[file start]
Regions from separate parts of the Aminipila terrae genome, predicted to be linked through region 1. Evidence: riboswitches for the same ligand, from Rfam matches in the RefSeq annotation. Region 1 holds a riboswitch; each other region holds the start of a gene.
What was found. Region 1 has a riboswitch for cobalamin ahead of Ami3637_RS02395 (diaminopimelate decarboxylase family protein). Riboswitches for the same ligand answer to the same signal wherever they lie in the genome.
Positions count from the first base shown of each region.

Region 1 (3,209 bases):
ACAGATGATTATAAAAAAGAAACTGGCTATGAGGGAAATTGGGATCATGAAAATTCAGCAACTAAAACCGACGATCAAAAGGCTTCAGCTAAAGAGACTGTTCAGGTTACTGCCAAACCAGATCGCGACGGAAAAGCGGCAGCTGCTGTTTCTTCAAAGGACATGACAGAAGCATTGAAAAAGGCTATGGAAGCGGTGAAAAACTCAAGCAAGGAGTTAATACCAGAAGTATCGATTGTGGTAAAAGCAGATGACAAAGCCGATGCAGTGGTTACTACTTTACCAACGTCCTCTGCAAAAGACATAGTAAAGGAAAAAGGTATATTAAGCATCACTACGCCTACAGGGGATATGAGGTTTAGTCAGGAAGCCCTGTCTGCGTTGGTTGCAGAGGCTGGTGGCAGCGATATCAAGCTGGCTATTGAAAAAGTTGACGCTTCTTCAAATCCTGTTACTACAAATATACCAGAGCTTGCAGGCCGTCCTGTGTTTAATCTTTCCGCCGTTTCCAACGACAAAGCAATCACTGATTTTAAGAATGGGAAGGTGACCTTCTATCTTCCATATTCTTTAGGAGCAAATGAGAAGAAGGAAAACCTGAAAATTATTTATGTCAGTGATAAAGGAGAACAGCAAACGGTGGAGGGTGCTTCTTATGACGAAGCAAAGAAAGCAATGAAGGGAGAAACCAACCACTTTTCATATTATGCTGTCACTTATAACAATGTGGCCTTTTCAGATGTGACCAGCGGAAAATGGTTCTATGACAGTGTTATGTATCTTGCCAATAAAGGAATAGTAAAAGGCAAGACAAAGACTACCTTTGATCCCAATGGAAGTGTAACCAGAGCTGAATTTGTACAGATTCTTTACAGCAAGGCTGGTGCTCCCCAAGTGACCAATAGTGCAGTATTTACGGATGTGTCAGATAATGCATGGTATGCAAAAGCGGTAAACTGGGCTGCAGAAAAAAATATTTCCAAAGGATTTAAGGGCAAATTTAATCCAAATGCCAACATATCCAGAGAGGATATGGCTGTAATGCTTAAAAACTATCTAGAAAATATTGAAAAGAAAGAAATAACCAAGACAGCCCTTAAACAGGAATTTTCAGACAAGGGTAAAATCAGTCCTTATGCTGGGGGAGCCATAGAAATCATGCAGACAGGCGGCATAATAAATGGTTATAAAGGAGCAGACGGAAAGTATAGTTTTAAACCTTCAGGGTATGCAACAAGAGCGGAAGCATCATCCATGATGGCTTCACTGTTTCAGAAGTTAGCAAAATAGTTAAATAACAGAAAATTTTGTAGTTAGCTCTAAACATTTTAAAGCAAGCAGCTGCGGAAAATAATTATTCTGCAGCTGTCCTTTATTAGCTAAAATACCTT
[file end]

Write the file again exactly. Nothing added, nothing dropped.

Regions from separate parts of the Aminipila terrae genome, predicted to be linked through region 1. Evidence: riboswitches for the same ligand, from Rfam matches in the RefSeq annotation. Region 1 holds a riboswitch; each other region holds the start of a gene.
What was found. Region 1 has a riboswitch for cobalamin ahead of Ami3637_RS02395 (diaminopimelate decarboxylase family protein). Riboswitches for the same ligand answer to the same signal wherever they lie in the genome.
Positions count from the first base shown of each region.

Region 1 (3,209 bases):
ACAGATGATTATAAAAAAGAAACTGGCTATGAGGGAAATTGGGATCATGAAAATTCAGCAACTAAAACCGACGATCAAAAGGCTTCAGCTAAAGAGACTGTTCAGGTTACTGCCAAACCAGATCGCGACGGAAAAGCGGCAGCTGCTGTTTCTTCAAAGGACATGACAGAAGCATTGAAAAAGGCTATGGAAGCGGTGAAAAACTCAAGCAAGGAGTTAATACCAGAAGTATCGATTGTGGTAAAAGCAGATGACAAAGCCGATGCAGTGGTTACTACTTTACCAACGTCCTCTGCAAAAGACATAGTAAAGGAAAAAGGTATATTAAGCATCACTACGCCTACAGGGGATATGAGGTTTAGTCAGGAAGCCCTGTCTGCGTTGGTTGCAGAGGCTGGTGGCAGCGATATCAAGCTGGCTATTGAAAAAGTTGACGCTTCTTCAAATCCTGTTACTACAAATATACCAGAGCTTGCAGGCCGTCCTGTGTTTAATCTTTCCGCCGTTTCCAACGACAAAGCAATCACTGATTTTAAGAATGGGAAGGTGACCTTCTATCTTCCATATTCTTTAGGAGCAAATGAGAAGAAGGAAAACCTGAAAATTATTTATGTCAGTGATAAAGGAGAACAGCAAACGGTGGAGGGTGCTTCTTATGACGAAGCAAAGAAAGCAATGAAGGGAGAAACCAACCACTTTTCATATTATGCTGTCACTTATAACAATGTGGCCTTTTCAGATGTGACCAGCGGAAAATGGTTCTATGACAGTGTTATGTATCTTGCCAATAAAGGAATAGTAAAAGGCAAGACAAAGACTACCTTTGATCCCAATGGAAGTGTAACCAGAGCTGAATTTGTACAGATTCTTTACAGCAAGGCTGGTGCTCCCCAAGTGACCAATAGTGCAGTATTTACGGATGTGTCAGATAATGCATGGTATGCAAAAGCGGTAAACTGGGCTGCAGAAAAAAATATTTCCAAAGGATTTAAGGGCAAATTTAATCCAAATGCCAACATATCCAGAGAGGATATGGCTGTAATGCTTAAAAACTATCTAGAAAATATTGAAAAGAAAGAAATAACCAAGACAGCCCTTAAACAGGAATTTTCAGACAAGGGTAAAATCAGTCCTTATGCTGGGGGAGCCATAGAAATCATGCAGACAGGCGGCATAATAAATGGTTATAAAGGAGCAGACGGAAAGTATAGTTTTAAACCTTCAGGGTATGCAACAAGAGCGGAAGCATCATCCATGATGGCTTCACTGTTTCAGAAGTTAGCAAAATAGTTAAATAACAGAAAATTTTGTAGTTAGCTCTAAACATTTTAAAGCAAGCAGCTGCGGAAAATAATTATTCTGCAGCTGTCCTTTATTAGCTAAAATACCTT